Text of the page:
Shift Action for Pension Wealth and Planet Health is describing the Canada Pension Plan Investment Board’s acquisition of a significant stake in one of California’s largest oil producers as “alarming.”
“These claims are alarming as none of the technologies mentioned offer credible pathways for meaningfully reducing Aera’s carbon emissions quickly enough or aligning Aera with CPPIB’s net-zero commitment,” wrote the watchdog organization in a statement.
Last week, the CPPIB acquired a 49 per cent stake in Aera Energy, a company founded as a joint venture between Shell and ExxonMobil Corp. in 1997. It produces about a quarter of California’s petroleum.
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In a press release following the acquisition, the CPPIB and IKAV Energy Inc., which owns a majority stake in Aera, pledged to ensure the company invested in concentrated solar power and carbon capture technologies. It also announced plans to eliminate the company’s scope 1 and scope 2 carbon emissions within the next decade.
“Our investment in Aera Energy is consistent with a number of investments we’ve made which will help California transition to secure, green energy supplies, while at the same time will deliver long-term risk-adjusted returns for the CPP fund,” said Bruce Hogg, managing director and head of sustainable energies at the CPPIB, in the release. “CPP Investments believes that enabling emissions reduction and business transformation in the energy sector can drive strong returns for long-term investors as part of the whole economy transition and partnering with a like-minded investor like IKAV presents an excellent opportunity to put that decarbonization investment approach into action.”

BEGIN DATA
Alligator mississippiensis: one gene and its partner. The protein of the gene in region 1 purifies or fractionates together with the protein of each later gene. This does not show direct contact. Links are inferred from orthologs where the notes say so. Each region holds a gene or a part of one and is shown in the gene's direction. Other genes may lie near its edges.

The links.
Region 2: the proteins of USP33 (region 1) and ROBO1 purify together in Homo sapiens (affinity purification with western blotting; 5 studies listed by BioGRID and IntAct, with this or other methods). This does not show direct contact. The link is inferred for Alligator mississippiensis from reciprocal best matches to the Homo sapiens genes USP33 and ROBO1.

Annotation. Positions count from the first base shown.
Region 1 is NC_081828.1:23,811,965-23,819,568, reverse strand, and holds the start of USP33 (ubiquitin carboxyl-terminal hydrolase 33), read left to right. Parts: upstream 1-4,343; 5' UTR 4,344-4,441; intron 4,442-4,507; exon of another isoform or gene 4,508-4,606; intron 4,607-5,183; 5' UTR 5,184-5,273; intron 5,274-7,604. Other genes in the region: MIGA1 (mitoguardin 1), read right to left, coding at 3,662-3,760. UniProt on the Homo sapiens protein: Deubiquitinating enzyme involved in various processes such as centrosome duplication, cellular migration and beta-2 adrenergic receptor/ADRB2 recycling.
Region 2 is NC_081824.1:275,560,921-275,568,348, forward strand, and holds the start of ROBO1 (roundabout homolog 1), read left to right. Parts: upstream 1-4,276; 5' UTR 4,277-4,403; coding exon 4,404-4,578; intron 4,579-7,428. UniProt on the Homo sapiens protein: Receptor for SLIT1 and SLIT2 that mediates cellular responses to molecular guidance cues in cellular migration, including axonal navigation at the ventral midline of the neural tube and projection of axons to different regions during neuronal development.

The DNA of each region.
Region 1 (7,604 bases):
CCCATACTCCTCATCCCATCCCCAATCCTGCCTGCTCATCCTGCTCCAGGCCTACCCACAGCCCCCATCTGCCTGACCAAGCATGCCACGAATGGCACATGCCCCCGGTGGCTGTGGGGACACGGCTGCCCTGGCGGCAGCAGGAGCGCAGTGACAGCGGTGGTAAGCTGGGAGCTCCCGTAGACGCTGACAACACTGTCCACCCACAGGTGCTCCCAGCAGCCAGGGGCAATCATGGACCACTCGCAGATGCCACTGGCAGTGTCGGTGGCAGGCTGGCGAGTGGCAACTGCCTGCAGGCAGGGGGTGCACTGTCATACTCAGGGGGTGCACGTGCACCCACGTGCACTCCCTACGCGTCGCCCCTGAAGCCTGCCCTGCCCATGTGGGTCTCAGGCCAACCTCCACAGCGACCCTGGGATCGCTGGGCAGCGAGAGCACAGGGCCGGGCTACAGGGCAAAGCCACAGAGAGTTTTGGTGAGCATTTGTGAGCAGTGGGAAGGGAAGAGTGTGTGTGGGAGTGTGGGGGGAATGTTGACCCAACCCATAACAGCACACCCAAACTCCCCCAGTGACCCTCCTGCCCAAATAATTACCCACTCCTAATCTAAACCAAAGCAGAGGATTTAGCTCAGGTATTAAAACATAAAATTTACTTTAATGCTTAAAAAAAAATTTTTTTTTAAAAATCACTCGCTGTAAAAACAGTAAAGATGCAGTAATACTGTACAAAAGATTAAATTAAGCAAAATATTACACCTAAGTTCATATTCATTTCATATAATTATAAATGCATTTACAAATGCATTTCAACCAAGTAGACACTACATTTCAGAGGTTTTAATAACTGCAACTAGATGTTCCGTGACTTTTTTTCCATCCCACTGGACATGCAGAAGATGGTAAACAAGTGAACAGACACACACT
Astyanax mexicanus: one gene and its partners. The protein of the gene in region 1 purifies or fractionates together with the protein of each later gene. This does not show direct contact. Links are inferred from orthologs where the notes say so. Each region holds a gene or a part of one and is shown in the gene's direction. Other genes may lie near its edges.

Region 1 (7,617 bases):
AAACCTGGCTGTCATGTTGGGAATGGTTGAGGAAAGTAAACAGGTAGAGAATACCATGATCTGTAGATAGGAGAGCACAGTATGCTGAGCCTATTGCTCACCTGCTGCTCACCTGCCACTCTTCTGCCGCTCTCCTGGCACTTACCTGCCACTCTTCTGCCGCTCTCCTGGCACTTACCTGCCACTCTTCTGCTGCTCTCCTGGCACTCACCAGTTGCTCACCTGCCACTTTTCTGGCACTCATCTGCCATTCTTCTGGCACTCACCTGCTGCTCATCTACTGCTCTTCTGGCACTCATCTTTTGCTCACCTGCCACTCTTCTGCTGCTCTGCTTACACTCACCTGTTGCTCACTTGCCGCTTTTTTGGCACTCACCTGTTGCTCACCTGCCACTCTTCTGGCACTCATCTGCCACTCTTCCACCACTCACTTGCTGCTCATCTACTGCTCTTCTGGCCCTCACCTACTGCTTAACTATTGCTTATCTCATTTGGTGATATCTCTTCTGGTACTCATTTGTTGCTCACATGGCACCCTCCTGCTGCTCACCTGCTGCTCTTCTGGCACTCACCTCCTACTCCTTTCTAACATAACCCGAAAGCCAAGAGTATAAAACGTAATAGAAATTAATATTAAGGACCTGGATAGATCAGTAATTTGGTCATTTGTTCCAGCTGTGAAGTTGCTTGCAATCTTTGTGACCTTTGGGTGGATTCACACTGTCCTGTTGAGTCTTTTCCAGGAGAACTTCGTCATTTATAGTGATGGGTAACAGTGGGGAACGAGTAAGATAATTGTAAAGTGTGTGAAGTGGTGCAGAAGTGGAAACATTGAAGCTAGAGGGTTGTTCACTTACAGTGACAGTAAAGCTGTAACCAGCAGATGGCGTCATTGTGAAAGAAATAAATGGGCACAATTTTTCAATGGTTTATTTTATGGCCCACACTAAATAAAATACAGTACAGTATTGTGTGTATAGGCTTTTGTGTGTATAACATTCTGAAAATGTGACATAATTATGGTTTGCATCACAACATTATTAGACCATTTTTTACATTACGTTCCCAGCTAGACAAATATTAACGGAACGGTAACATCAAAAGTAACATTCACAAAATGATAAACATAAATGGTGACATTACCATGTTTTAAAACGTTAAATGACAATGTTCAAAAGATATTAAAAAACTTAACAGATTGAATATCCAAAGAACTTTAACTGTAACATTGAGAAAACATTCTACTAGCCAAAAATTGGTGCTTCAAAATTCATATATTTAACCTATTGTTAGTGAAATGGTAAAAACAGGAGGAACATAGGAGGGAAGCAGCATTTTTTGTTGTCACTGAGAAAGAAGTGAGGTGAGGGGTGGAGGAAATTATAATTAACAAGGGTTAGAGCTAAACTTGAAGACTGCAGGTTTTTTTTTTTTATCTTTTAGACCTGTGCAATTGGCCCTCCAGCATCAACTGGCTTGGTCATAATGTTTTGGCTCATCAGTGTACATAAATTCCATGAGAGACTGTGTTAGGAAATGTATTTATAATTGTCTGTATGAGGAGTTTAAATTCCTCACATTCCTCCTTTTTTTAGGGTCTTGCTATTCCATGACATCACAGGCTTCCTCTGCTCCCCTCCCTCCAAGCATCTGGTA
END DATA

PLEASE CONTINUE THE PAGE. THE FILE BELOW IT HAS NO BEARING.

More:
According to Shift, the release is an example of greenwashing. “The CPPIB attempted to frame this purchase as a transition acquisition, making promises to invest in renewable energy to power the oil company’s production, stating vague intentions to capture some amount of carbon from Aera’s facilities and speculating about using unproven concentrated solar technology to extract oil.”
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The CPPIB made no commitments related to a reduction of the oil company’s scope 3 carbon footprint, said Shift, noting that, as an oil producer, the vast majority of Aera’s carbon footprint would be included in its scope 3 emissions, which cover greenhouse gases emitted by an organization’s supply chain rather than its own activities.
According to the CPPIB’s carbon reduction framework, it’s aiming to eliminate all scope 3 emissions from its portfolio by 2050. “There is no public reporting on a credible plan for how this decarbonization investment approach would be possible,” said Shift.
The watchdog amended its statement after officials from the CPPIB were quoted in two newspapers saying oil production at Aera’s facilities would be reduced over time. In its revised statement, Shift said it was relieved by the additional information.
“This is a significant detail as the only credible pathway for Aera to align with global climate safety and Canadian retirement security is to wind down production. Rather than reaching for greenwash talking points, the CPPIB should have led with this information in its press release on the deal.”